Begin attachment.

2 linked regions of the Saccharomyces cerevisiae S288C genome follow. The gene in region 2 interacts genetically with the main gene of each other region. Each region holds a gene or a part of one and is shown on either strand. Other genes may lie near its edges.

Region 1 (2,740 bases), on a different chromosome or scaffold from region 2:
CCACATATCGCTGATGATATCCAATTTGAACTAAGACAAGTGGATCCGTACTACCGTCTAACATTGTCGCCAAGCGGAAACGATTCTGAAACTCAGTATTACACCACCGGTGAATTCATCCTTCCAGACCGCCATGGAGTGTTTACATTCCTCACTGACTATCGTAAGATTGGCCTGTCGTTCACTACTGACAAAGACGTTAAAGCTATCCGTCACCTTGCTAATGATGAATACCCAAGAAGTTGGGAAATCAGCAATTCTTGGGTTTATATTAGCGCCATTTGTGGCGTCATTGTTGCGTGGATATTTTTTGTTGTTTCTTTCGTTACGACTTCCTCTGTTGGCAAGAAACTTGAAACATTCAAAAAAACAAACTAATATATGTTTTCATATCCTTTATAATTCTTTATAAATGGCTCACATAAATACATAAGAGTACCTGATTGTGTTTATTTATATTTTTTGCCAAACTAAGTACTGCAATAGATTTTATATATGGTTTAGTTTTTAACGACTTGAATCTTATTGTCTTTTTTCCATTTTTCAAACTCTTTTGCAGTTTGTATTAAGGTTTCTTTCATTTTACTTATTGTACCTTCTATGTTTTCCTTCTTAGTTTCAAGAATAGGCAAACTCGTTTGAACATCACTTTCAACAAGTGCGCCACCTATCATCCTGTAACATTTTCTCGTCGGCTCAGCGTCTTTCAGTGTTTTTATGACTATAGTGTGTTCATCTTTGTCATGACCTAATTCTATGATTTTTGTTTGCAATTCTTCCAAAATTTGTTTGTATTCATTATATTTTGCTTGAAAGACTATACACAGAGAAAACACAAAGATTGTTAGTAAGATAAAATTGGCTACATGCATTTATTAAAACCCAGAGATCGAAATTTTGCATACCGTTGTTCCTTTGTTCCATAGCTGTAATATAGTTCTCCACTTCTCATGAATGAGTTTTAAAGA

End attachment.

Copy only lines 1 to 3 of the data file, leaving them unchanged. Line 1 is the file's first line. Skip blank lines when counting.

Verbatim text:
2 linked regions of the Saccharomyces cerevisiae S288C genome follow. The gene in region 2 interacts genetically with the main gene of each other region. Each region holds a gene or a part of one and is shown on either strand. Other genes may lie near its edges.

Region 1 (2,740 bases), on a different chromosome or scaffold from region 2:
CCACATATCGCTGATGATATCCAATTTGAACTAAGACAAGTGGATCCGTACTACCGTCTAACATTGTCGCCAAGCGGAAACGATTCTGAAACTCAGTATTACACCACCGGTGAATTCATCCTTCCAGACCGCCATGGAGTGTTTACATTCCTCACTGACTATCGTAAGATTGGCCTGTCGTTCACTACTGACAAAGACGTTAAAGCTATCCGTCACCTTGCTAATGATGAATACCCAAGAAGTTGGGAAATCAGCAATTCTTGGGTTTATATTAGCGCCATTTGTGGCGTCATTGTTGCGTGGATATTTTTTGTTGTTTCTTTCGTTACGACTTCCTCTGTTGGCAAGAAACTTGAAACATTCAAAAAAACAAACTAATATATGTTTTCATATCCTTTATAATTCTTTATAAATGGCTCACATAAATACATAAGAGTACCTGATTGTGTTTATTTATATTTTTTGCCAAACTAAGTACTGCAATAGATTTTATATATGGTTTAGTTTTTAACGACTTGAATCTTATTGTCTTTTTTCCATTTTTCAAACTCTTTTGCAGTTTGTATTAAGGTTTCTTTCATTTTACTTATTGTACCTTCTATGTTTTCCTTCTTAGTTTCAAGAATAGGCAAACTCGTTTGAACATCACTTTCAACAAGTGCGCCACCTATCATCCTGTAACATTTTCTCGTCGGCTCAGCGTCTTTCAGTGTTTTTATGACTATAGTGTGTTCATCTTTGTCATGACCTAATTCTATGATTTTTGTTTGCAATTCTTCCAAAATTTGTTTGTATTCATTATATTTTGCTTGAAAGACTATACACAGAGAAAACACAAAGATTGTTAGTAAGATAAAATTGGCTACATGCATTTATTAAAACCCAGAGATCGAAATTTTGCATACCGTTGTTCCTTTGTTCCATAGCTGTAATATAGTTCTCCACTTCTCATGAATGAGTTTTAAAGA